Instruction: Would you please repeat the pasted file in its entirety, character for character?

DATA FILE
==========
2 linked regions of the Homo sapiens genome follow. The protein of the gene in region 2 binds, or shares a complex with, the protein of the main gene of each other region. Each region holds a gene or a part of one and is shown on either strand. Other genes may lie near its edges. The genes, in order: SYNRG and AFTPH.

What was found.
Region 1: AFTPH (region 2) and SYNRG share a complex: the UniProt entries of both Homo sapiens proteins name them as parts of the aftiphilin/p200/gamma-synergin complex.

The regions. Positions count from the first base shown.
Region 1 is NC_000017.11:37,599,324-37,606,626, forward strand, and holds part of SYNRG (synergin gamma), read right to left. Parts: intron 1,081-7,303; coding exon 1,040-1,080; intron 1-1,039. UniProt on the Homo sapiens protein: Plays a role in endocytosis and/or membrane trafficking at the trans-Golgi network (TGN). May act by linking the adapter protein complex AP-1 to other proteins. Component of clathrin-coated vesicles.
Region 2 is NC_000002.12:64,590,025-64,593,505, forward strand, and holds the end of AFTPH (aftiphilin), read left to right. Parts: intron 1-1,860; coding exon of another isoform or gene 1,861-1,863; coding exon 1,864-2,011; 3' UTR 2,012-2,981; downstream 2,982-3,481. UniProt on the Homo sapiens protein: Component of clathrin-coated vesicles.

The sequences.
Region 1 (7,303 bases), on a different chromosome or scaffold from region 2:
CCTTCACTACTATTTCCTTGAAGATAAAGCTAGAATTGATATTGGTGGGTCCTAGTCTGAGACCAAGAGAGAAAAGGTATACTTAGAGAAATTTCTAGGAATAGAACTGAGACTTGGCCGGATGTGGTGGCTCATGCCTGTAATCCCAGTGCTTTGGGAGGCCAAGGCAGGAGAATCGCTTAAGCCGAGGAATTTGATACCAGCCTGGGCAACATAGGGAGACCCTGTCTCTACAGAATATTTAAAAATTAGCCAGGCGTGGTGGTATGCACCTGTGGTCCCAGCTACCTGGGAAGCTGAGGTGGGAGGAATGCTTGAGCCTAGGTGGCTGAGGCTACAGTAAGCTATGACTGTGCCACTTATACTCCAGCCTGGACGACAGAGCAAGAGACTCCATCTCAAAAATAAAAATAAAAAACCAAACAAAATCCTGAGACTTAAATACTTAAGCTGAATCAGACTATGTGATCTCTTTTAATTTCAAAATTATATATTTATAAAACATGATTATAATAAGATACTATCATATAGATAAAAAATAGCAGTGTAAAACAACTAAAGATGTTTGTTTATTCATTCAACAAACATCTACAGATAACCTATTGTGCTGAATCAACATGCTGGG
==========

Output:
2 linked regions of the Homo sapiens genome follow. The protein of the gene in region 2 binds, or shares a complex with, the protein of the main gene of each other region. Each region holds a gene or a part of one and is shown on either strand. Other genes may lie near its edges. The genes, in order: SYNRG and AFTPH.

What was found.
Region 1: AFTPH (region 2) and SYNRG share a complex: the UniProt entries of both Homo sapiens proteins name them as parts of the aftiphilin/p200/gamma-synergin complex.

The regions. Positions count from the first base shown.
Region 1 is NC_000017.11:37,599,324-37,606,626, forward strand, and holds part of SYNRG (synergin gamma), read right to left. Parts: intron 1,081-7,303; coding exon 1,040-1,080; intron 1-1,039. UniProt on the Homo sapiens protein: Plays a role in endocytosis and/or membrane trafficking at the trans-Golgi network (TGN). May act by linking the adapter protein complex AP-1 to other proteins. Component of clathrin-coated vesicles.
Region 2 is NC_000002.12:64,590,025-64,593,505, forward strand, and holds the end of AFTPH (aftiphilin), read left to right. Parts: intron 1-1,860; coding exon of another isoform or gene 1,861-1,863; coding exon 1,864-2,011; 3' UTR 2,012-2,981; downstream 2,982-3,481. UniProt on the Homo sapiens protein: Component of clathrin-coated vesicles.

The sequences.
Region 1 (7,303 bases), on a different chromosome or scaffold from region 2:
CCTTCACTACTATTTCCTTGAAGATAAAGCTAGAATTGATATTGGTGGGTCCTAGTCTGAGACCAAGAGAGAAAAGGTATACTTAGAGAAATTTCTAGGAATAGAACTGAGACTTGGCCGGATGTGGTGGCTCATGCCTGTAATCCCAGTGCTTTGGGAGGCCAAGGCAGGAGAATCGCTTAAGCCGAGGAATTTGATACCAGCCTGGGCAACATAGGGAGACCCTGTCTCTACAGAATATTTAAAAATTAGCCAGGCGTGGTGGTATGCACCTGTGGTCCCAGCTACCTGGGAAGCTGAGGTGGGAGGAATGCTTGAGCCTAGGTGGCTGAGGCTACAGTAAGCTATGACTGTGCCACTTATACTCCAGCCTGGACGACAGAGCAAGAGACTCCATCTCAAAAATAAAAATAAAAAACCAAACAAAATCCTGAGACTTAAATACTTAAGCTGAATCAGACTATGTGATCTCTTTTAATTTCAAAATTATATATTTATAAAACATGATTATAATAAGATACTATCATATAGATAAAAAATAGCAGTGTAAAACAACTAAAGATGTTTGTTTATTCATTCAACAAACATCTACAGATAACCTATTGTGCTGAATCAACATGCTGGG